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2 convicted of insider trading

Prosecution says Mass. man made $2.8m on tips

Lawyers for Todd Newman (left) and Anthony Chiasson said they will appeal.

AP Photos

Lawyers for Todd Newman (left) and Anthony Chiasson said they will appeal.

NEW YORK — Two former hedge fund managers, including one from Needham, Mass., were convicted Monday on insider trading charges, including allegations that one of them had made as much as $50 million on a tip about Dell Inc.’s earnings.

Todd Newman and Anthony Chiasson were convicted in federal court in Manhattan after a five-week trial that included testimony from two analysts for the men. The jury reached its verdict after two days of deliberations.

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Newman, of Needham, Mass., is a former portfolio manager with Stamford, Conn.-based Diamondback Capital Management who was accused of making about $2.8 million from illegal tips.

Chiasson, of Manhattan, is a cofounder of Greenwich, Conn.-based Level Global Investors. The government said he earned about $50 million illegally by trading on a tip received about Dell’s stock in 2008.

The men denied engaging in insider trading, and their lawyers argued they believed they were basing their trades on legitimate research.

The verdict raised the number of convictions in the government’s five-year crackdown on insider trading to 71.

In a news release, US Attorney Preet Bharara said the men ‘‘join the ranks of high-level investment­ fund managers who are being made to answer for their extraordinarily bad risk-reward analysis about what is right and what is wrong.’’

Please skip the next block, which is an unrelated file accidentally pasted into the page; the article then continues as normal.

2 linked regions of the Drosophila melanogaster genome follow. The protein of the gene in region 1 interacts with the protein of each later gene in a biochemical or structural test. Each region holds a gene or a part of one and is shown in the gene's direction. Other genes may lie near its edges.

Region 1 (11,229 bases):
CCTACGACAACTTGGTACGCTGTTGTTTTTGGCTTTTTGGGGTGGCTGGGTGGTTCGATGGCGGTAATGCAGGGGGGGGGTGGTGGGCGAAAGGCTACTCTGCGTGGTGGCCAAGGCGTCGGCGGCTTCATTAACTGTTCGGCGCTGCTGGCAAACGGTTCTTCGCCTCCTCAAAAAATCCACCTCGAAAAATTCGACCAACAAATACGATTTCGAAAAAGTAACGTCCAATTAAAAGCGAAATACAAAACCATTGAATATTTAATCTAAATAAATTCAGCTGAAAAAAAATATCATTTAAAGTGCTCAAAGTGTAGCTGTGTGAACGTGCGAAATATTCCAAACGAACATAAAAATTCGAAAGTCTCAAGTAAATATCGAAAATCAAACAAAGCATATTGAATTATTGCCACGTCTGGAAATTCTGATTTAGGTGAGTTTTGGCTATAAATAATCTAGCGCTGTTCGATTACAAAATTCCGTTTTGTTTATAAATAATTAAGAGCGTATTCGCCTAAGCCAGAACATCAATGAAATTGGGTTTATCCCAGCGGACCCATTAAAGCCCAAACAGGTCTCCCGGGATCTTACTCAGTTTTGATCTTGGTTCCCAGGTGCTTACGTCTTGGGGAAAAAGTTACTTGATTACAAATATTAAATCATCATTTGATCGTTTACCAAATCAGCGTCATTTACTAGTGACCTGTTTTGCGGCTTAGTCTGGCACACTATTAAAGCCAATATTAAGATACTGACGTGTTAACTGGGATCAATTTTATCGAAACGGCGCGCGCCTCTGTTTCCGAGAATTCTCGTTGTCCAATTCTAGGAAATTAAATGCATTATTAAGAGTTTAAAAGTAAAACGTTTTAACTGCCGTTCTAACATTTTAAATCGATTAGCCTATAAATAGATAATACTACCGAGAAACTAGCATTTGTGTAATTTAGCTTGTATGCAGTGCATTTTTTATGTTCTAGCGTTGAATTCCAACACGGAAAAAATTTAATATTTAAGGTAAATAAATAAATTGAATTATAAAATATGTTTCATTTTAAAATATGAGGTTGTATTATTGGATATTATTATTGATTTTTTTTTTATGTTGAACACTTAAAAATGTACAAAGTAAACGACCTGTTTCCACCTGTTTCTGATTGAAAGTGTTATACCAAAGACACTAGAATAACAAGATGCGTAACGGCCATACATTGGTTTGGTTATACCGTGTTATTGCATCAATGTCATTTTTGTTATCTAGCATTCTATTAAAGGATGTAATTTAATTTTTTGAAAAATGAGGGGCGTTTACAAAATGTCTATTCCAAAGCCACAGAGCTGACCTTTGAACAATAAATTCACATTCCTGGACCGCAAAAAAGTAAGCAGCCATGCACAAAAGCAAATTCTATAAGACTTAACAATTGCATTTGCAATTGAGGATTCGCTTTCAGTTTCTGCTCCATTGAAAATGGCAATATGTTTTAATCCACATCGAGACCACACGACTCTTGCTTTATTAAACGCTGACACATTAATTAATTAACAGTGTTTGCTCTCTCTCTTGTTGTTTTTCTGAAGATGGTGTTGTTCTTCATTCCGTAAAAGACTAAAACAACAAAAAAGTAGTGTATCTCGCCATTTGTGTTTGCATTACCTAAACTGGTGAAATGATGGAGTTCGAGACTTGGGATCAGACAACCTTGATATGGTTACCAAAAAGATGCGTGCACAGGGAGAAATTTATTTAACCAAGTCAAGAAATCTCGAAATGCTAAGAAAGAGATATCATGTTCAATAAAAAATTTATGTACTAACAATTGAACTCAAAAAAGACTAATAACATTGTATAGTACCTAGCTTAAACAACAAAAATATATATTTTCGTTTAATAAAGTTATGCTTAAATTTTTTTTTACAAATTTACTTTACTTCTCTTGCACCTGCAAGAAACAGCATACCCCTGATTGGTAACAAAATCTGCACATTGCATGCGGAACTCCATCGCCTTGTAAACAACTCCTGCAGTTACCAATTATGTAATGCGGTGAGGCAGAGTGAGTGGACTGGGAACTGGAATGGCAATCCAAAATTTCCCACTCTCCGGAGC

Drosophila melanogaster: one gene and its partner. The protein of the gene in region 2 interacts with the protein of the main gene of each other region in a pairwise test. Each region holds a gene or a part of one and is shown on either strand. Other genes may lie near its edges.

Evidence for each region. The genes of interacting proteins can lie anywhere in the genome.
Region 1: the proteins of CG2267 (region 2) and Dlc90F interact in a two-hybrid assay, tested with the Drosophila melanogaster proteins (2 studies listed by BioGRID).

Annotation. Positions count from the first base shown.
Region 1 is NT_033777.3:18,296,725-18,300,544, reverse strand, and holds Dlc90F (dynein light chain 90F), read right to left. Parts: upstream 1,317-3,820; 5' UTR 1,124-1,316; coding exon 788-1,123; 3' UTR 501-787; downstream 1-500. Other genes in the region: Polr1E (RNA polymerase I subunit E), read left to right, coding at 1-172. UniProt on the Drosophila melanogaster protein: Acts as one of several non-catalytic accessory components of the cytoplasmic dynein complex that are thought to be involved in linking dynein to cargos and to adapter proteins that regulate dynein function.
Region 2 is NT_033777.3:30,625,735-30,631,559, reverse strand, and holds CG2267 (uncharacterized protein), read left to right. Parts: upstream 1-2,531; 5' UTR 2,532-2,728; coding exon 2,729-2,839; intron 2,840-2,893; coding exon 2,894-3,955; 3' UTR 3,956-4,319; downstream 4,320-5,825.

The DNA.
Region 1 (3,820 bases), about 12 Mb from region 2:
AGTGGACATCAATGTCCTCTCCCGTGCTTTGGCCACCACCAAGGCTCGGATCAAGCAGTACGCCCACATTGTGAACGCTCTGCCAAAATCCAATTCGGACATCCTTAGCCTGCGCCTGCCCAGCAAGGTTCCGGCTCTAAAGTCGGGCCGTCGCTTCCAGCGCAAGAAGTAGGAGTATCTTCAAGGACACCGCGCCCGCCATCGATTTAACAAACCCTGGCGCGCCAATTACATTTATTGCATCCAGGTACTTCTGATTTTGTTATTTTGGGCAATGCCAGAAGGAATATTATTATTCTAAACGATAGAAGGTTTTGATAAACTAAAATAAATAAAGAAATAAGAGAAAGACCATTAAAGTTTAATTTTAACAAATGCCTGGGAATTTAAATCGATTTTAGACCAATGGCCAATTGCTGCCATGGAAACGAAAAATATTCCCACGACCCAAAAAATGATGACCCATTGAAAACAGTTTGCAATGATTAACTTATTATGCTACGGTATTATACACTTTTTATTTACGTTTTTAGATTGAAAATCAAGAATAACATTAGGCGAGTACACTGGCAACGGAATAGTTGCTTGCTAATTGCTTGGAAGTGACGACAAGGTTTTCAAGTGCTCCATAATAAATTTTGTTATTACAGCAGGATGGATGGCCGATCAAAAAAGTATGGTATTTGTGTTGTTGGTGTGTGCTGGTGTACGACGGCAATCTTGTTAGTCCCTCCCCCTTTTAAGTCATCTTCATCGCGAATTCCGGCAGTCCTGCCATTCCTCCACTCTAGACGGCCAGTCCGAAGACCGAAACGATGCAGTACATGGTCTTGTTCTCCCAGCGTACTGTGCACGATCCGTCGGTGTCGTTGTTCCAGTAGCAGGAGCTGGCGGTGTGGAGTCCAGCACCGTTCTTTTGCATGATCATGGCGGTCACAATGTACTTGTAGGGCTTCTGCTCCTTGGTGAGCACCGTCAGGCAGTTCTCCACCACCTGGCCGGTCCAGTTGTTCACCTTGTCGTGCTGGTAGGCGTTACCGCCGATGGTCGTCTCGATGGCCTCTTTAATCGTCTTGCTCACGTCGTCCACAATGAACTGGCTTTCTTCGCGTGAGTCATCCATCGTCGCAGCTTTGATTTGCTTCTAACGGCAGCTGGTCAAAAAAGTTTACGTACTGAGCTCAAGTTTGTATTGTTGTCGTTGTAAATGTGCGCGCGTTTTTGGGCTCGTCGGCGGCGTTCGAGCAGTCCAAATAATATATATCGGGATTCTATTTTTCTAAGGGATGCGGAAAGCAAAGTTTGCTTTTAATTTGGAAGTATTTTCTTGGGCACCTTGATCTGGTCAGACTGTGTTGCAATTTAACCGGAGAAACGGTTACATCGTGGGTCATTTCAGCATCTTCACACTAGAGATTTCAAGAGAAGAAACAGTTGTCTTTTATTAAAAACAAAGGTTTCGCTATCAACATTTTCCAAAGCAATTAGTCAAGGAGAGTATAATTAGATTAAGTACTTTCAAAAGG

‘‘Like scores of privileged professionals before them, Newman and Chiasson are finding out the hard way that the opportunity cost of gaining an illegal edge in the market is the loss of one’s liberty,’’ Bharara added.

Sentencing was set for April 19 for both men. Defense lawyers said they would appeal the verdicts.

When the men were arrested in January, the government said the Dell trades represented the largest insider trading transaction ever prosecuted in Manhattan. Prosecutors said it was part of a $78 million scheme involving at least seven financial industry professionals.

Nearly $62 million of the $78 million resulted from tips provided by a Dell employee to a former Dell worker who spread the information among friends, some of whom worked at five investment houses, including three hedge funds. The authorities said another $15.7 million was earned in 2008 and 2009 on trades involving a visual computing technology company, Nvidia Corp.

Diamondback is shutting down, having been ensnared in the federal insider-trading probe as a result of these former employees. The Massachusetts state pension fund was among a host of investors that took its assets out of the firm when the scandal broke.

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